Plant Molecular Ecophysiology
Our general interests concern the understanding of physiological and molecular mechanisms underlying plant responses to environmental stresses as well as the differences among genotypes in the capacity to utilize external resources.
Maria Manuela Chaves
Phone (+351) 214469641
Growth and development of plants is largely dependent on external conditions. Usually, plants grow slower than their theoretical optimal rate because one or more essential factors are limiting, e.g., light, temperature, available water, etc.
This research group studies the interaction between plants and the environment. The analysis of plant responses to stressful conditions from the molecular up to the level of the intact plant allows a fully integrated understanding of plant-environment interaction. LEM has expertise in the study of the mechanisms which contribute to determine photosynthesis, transpiration, plant growth, yield and fruit quality of plants subjected to various abiotic stresses. More efficient and sustainable utilisation of resources such as water by plants becomes a high research priority to cope with the consequences of exploding demographic trends and challenging climate changes. This requires renewed knowledge on plant adaptability to marginal lands and sub-optimal environments. At present, most of our studies are concentrated on grapevines but we also have projects on chickpea, Lupinus spp, and Quercus spp.
In grapevine, we have shown that large fluxes of water are not essential for optimal plant performance. Moderate water deficits, induced by irrigation below evapotranspiration (deficit irrigation), might be used to control sink-source relationships without negatively affecting berry quality. The analysis of mild water deficits on grape berry quality (e.g. flavonoid compounds like anthocyanins and other non-flavonoid polyphenols like stylbenes) is a matter of research. Furthermore, gene expression analysis at proteomic and transcriptomic levels has been performed under mild drought stress. In a more target approach genes related to grape berry quality traits have been cloned.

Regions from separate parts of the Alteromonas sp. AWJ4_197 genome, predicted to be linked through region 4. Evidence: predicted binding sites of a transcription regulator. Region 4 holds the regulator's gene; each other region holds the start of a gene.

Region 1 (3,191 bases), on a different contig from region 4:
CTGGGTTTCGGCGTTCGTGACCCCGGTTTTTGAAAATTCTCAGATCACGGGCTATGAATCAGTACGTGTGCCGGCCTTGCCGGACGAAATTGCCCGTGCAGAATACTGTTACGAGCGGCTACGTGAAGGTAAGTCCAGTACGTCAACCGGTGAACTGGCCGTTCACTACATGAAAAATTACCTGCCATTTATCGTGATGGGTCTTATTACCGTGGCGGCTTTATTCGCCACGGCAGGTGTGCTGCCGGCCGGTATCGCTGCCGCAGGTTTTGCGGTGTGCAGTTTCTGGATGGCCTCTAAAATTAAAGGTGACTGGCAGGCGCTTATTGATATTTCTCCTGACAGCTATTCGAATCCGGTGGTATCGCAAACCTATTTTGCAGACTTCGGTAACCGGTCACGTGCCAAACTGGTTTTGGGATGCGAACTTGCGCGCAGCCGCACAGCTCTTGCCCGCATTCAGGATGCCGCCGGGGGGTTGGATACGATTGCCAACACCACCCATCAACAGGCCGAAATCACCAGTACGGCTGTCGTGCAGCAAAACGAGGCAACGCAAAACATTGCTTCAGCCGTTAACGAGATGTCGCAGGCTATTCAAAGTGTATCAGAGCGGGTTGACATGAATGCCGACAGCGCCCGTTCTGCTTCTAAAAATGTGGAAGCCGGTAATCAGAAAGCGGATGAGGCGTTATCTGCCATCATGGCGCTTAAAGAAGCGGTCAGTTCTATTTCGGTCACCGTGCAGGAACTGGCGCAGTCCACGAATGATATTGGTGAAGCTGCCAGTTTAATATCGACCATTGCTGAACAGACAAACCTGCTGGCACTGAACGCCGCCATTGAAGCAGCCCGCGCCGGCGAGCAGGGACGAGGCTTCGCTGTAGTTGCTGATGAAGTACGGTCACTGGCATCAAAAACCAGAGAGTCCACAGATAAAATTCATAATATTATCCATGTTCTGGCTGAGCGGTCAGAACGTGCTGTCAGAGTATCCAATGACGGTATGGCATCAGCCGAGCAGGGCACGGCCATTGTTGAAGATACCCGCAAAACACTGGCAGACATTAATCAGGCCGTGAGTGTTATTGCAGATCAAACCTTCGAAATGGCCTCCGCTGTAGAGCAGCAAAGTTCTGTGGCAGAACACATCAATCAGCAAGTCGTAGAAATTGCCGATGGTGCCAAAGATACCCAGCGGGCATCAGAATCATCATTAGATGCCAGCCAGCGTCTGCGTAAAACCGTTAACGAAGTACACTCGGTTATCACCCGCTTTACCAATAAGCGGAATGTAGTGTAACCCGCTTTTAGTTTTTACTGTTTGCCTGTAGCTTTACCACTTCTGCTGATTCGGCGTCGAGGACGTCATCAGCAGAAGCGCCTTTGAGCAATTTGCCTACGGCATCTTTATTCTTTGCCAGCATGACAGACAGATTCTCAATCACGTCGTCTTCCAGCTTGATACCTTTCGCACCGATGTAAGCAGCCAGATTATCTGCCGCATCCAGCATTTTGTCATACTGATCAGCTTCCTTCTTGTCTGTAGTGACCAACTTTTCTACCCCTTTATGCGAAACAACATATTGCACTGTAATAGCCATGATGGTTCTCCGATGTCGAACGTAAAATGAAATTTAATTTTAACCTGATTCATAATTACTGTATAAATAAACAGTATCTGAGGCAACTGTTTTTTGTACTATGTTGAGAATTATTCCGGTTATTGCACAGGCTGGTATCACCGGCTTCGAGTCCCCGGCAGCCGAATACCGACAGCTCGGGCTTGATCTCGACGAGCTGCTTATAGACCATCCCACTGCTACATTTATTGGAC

In the case of Mediterranean-type forest ecosystems, we are particularly interested to assess how external drivers (season, temperature, soil water content) affect nitrogen and carbon cycles.
- Manuela Chaves
- Miguel Costa
- Rita Francisco
- Marta Pintó-Marijuan
- Alla Shvaleva
- Olfa Zarrouk
- Catarina Bicho
- COSTA JM, ORTUÑO M.F., LOPES C. M, CHAVES MM 2012 Grapevine varieties exhibiting differences in stomatal response to water deficit. Functional Plant Biology, 2012, 39, 179–189. http://dx.doi.org/10.1071/FP11156
- PINHEIRO C, CHAVES MM 2011 Photosynthesis and drought: can we make metabolic connections from available data? Journal of Experimental Botany. 62, 869–882. DOI: 10.1093/JXB/ERQ340.
- CHAVES MM, ZARROUK O, FRANCISCO R, COSTA JM, SANTOS T, REGALADO AP, RODRIGUES ML, LOPES CM. 2010. Grapevine under deficit irrigation – hints from physiological and molecular data. Annals of botany 105: 661-676. doi: 10.1093/aob/mcq030.
For further information please visit the laboratory's website
O Laboratório de Ecofisiologia Molecular de Plantas dedica-se ao estudo da tolerância das plantas ao stresse abiótico, em particular à identificação dos mecanismos de regulação (desde o nível molecular ao nível ecofisiológico) que permitem a adaptação das plantas às alterações do ambiente. Outro dos objectivos é a caracterização fisiológica de genótipos no que respeita a sua eficiência de utilização de recursos do meio (ex. água e azoto), com impacto nas técnicas culturais e no melhoramento vegetal. Entre as plantas estudadas neste laboratório destacamos a videira (Vitis vinífera L.), pela importância na produção vitivinícola, as proteaginosas (tremoço, Lupinus spp e grão de bico, Cicer arietinum), importantes na alimentação animal e fonte de proteína vegetal e as espécies florestais (Pinus pinaster e Quercus spp), numa perspectiva de melhoramento genético florestal, tendo em conta os impactos das mudanças globais no ambiente.